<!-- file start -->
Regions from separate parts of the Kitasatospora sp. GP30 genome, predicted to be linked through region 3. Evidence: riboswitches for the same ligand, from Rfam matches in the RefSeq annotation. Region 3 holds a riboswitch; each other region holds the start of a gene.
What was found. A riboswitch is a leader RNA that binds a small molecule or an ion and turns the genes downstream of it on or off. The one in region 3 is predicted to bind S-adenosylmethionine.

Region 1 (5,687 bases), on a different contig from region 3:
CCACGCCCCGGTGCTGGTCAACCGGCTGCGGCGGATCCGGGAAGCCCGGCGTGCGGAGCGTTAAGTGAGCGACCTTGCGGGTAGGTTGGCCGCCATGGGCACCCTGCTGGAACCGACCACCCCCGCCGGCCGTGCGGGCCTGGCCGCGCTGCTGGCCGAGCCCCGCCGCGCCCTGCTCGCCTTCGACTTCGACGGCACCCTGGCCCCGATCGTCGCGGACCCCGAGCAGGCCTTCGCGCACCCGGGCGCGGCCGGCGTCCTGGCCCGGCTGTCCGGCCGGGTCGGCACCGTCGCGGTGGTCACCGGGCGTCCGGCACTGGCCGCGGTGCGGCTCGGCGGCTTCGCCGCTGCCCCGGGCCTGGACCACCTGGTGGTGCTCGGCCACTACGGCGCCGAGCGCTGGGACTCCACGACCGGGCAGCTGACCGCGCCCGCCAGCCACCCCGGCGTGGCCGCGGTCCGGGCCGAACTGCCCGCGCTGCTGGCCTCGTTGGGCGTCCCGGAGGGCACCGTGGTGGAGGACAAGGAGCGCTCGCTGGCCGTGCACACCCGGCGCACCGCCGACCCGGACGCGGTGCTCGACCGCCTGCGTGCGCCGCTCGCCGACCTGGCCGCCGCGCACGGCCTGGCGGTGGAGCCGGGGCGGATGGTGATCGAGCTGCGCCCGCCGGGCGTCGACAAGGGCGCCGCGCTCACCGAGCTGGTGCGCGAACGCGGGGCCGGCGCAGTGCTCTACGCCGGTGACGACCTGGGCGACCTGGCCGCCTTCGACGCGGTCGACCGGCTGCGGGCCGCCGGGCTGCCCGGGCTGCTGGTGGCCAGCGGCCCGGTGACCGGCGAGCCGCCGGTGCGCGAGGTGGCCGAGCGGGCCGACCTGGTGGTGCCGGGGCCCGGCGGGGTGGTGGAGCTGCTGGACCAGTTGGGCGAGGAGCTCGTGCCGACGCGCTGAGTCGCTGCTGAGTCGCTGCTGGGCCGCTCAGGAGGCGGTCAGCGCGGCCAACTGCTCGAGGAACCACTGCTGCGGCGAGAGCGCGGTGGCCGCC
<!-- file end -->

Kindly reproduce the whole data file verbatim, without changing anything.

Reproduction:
Regions from separate parts of the Kitasatospora sp. GP30 genome, predicted to be linked through region 3. Evidence: riboswitches for the same ligand, from Rfam matches in the RefSeq annotation. Region 3 holds a riboswitch; each other region holds the start of a gene.
What was found. A riboswitch is a leader RNA that binds a small molecule or an ion and turns the genes downstream of it on or off. The one in region 3 is predicted to bind S-adenosylmethionine.

Region 1 (5,687 bases), on a different contig from region 3:
CCACGCCCCGGTGCTGGTCAACCGGCTGCGGCGGATCCGGGAAGCCCGGCGTGCGGAGCGTTAAGTGAGCGACCTTGCGGGTAGGTTGGCCGCCATGGGCACCCTGCTGGAACCGACCACCCCCGCCGGCCGTGCGGGCCTGGCCGCGCTGCTGGCCGAGCCCCGCCGCGCCCTGCTCGCCTTCGACTTCGACGGCACCCTGGCCCCGATCGTCGCGGACCCCGAGCAGGCCTTCGCGCACCCGGGCGCGGCCGGCGTCCTGGCCCGGCTGTCCGGCCGGGTCGGCACCGTCGCGGTGGTCACCGGGCGTCCGGCACTGGCCGCGGTGCGGCTCGGCGGCTTCGCCGCTGCCCCGGGCCTGGACCACCTGGTGGTGCTCGGCCACTACGGCGCCGAGCGCTGGGACTCCACGACCGGGCAGCTGACCGCGCCCGCCAGCCACCCCGGCGTGGCCGCGGTCCGGGCCGAACTGCCCGCGCTGCTGGCCTCGTTGGGCGTCCCGGAGGGCACCGTGGTGGAGGACAAGGAGCGCTCGCTGGCCGTGCACACCCGGCGCACCGCCGACCCGGACGCGGTGCTCGACCGCCTGCGTGCGCCGCTCGCCGACCTGGCCGCCGCGCACGGCCTGGCGGTGGAGCCGGGGCGGATGGTGATCGAGCTGCGCCCGCCGGGCGTCGACAAGGGCGCCGCGCTCACCGAGCTGGTGCGCGAACGCGGGGCCGGCGCAGTGCTCTACGCCGGTGACGACCTGGGCGACCTGGCCGCCTTCGACGCGGTCGACCGGCTGCGGGCCGCCGGGCTGCCCGGGCTGCTGGTGGCCAGCGGCCCGGTGACCGGCGAGCCGCCGGTGCGCGAGGTGGCCGAGCGGGCCGACCTGGTGGTGCCGGGGCCCGGCGGGGTGGTGGAGCTGCTGGACCAGTTGGGCGAGGAGCTCGTGCCGACGCGCTGAGTCGCTGCTGAGTCGCTGCTGGGCCGCTCAGGAGGCGGTCAGCGCGGCCAACTGCTCGAGGAACCACTGCTGCGGCGAGAGCGCGGTGGCCGCC